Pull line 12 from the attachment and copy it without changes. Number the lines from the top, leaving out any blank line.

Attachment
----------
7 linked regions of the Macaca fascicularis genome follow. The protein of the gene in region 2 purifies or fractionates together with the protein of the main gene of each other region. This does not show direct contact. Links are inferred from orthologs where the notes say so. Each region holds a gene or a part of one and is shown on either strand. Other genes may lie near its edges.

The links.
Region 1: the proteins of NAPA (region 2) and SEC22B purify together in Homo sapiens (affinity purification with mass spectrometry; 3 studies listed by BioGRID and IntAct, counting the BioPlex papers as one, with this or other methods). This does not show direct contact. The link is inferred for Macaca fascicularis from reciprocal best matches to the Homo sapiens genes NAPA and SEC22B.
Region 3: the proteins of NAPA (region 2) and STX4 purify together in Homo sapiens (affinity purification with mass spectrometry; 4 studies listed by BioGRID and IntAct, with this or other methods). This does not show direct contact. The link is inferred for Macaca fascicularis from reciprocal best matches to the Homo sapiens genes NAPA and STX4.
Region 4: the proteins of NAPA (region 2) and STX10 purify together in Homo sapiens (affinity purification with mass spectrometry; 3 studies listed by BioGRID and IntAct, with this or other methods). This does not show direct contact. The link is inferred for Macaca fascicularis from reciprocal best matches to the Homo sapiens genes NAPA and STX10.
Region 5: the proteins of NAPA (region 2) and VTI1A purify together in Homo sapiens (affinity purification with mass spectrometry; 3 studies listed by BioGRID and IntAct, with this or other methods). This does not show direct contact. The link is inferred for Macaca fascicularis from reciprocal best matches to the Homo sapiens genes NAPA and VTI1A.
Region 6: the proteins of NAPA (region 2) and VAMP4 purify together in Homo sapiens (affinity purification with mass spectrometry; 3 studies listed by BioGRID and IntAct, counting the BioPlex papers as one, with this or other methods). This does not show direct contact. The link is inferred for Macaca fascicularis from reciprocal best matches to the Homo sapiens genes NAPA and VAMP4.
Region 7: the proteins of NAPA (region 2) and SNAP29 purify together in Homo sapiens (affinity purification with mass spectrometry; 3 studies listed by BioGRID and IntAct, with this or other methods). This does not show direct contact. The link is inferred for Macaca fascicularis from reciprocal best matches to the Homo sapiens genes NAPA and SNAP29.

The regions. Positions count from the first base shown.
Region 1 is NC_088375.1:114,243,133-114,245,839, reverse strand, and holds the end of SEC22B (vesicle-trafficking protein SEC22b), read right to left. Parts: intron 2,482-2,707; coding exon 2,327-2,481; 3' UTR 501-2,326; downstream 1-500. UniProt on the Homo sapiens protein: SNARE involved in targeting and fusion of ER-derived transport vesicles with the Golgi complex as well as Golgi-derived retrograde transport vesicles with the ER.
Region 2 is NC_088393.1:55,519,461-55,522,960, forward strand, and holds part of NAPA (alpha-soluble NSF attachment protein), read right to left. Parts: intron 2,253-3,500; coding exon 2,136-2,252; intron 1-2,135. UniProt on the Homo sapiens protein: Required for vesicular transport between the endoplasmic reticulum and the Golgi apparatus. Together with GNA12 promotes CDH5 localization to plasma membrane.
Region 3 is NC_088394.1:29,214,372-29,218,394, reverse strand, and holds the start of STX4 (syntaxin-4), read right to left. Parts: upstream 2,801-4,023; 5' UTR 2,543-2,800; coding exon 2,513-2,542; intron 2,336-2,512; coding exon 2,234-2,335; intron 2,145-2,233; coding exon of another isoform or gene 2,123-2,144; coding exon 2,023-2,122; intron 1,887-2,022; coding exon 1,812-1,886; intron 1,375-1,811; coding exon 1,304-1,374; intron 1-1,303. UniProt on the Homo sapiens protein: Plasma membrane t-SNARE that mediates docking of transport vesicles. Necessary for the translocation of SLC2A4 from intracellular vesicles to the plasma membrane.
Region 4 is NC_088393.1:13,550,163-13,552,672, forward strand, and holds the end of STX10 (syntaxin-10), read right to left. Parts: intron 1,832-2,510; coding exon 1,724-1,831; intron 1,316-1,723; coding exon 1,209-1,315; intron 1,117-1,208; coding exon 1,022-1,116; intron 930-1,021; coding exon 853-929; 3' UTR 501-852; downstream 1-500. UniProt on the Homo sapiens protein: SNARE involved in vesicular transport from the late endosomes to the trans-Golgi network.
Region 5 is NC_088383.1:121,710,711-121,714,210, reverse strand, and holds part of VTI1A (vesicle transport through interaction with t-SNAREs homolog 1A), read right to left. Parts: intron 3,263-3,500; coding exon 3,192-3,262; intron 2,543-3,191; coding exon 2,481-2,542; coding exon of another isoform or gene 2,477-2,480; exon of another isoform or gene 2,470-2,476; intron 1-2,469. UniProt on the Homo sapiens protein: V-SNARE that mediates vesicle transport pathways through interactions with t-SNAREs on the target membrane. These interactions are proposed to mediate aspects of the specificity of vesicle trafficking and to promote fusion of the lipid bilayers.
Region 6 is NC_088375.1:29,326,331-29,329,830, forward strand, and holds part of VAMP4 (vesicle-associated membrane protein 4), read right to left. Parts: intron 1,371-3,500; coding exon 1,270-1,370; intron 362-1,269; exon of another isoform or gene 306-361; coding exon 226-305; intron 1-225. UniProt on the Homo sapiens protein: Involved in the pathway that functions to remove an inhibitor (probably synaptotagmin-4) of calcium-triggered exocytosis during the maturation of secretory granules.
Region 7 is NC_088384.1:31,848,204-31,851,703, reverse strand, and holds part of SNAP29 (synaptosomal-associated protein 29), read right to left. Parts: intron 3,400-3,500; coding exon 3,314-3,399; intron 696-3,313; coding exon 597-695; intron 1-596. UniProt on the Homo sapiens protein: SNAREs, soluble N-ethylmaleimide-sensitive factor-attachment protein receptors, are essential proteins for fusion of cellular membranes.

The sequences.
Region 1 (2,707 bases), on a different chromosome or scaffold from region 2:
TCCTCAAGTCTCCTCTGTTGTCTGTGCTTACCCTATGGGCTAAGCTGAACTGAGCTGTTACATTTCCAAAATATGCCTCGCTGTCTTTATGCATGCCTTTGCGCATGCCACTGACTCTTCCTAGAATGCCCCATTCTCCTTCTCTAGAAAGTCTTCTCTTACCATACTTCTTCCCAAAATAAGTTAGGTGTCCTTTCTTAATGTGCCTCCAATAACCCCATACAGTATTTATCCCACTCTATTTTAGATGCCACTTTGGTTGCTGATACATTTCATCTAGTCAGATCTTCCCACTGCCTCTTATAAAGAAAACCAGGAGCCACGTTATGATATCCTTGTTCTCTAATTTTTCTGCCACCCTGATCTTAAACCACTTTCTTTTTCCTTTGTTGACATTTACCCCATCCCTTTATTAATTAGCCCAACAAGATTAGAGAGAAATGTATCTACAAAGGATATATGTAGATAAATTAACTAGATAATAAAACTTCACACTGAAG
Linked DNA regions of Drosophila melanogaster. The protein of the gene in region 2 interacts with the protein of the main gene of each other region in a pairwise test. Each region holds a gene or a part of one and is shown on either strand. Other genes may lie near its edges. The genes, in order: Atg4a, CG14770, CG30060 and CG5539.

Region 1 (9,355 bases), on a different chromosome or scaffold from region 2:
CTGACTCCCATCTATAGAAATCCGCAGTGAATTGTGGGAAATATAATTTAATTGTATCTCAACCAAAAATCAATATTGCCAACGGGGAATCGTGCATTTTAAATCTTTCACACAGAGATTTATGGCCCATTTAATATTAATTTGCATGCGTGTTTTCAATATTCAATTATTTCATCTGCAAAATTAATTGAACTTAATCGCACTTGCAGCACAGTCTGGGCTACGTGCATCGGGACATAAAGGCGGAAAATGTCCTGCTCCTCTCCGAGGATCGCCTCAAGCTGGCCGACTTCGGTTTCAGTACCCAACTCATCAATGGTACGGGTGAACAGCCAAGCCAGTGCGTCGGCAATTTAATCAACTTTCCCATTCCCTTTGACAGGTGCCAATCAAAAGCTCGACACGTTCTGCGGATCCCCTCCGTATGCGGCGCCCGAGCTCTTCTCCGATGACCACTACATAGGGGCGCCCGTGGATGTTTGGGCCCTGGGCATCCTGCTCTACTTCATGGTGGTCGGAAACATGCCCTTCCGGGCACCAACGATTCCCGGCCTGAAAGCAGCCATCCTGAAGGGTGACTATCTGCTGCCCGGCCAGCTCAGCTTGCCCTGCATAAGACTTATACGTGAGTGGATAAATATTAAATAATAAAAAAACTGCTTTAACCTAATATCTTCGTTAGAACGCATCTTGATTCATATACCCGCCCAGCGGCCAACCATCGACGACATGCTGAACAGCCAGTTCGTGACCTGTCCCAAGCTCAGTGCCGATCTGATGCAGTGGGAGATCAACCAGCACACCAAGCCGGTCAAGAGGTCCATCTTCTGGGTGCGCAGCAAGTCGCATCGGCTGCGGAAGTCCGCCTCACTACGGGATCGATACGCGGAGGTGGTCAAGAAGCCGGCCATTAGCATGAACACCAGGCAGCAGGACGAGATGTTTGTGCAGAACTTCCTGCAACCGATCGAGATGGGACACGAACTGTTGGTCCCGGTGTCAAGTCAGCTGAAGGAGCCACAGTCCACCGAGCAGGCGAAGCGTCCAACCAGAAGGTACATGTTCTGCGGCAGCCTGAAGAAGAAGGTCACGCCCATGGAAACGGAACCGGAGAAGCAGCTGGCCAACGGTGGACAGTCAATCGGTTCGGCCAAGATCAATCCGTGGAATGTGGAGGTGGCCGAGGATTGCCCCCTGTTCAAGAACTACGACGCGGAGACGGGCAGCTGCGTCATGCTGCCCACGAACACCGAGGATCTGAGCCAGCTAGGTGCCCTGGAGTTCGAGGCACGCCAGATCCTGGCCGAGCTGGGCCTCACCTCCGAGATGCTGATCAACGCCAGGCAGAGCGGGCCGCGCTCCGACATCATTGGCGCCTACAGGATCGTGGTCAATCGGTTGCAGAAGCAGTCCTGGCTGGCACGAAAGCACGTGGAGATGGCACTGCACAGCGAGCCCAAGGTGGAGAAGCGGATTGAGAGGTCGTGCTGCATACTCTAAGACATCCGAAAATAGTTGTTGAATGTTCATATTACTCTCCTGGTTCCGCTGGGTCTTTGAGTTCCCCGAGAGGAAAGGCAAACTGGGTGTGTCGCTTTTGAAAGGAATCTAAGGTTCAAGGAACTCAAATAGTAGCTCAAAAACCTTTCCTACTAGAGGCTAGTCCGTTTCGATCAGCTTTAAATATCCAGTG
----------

Region 3 is NC_088394.1:29,214,372-29,218,394, reverse strand, and holds the start of STX4 (syntaxin-4), read right to left. Parts: upstream 2,801-4,023; 5' UTR 2,543-2,800; coding exon 2,513-2,542; intron 2,336-2,512; coding exon 2,234-2,335; intron 2,145-2,233; coding exon of another isoform or gene 2,123-2,144; coding exon 2,023-2,122; intron 1,887-2,022; coding exon 1,812-1,886; intron 1,375-1,811; coding exon 1,304-1,374; intron 1-1,303. UniProt on the Homo sapiens protein: Plasma membrane t-SNARE that mediates docking of transport vesicles. Necessary for the translocation of SLC2A4 from intracellular vesicles to the plasma membrane.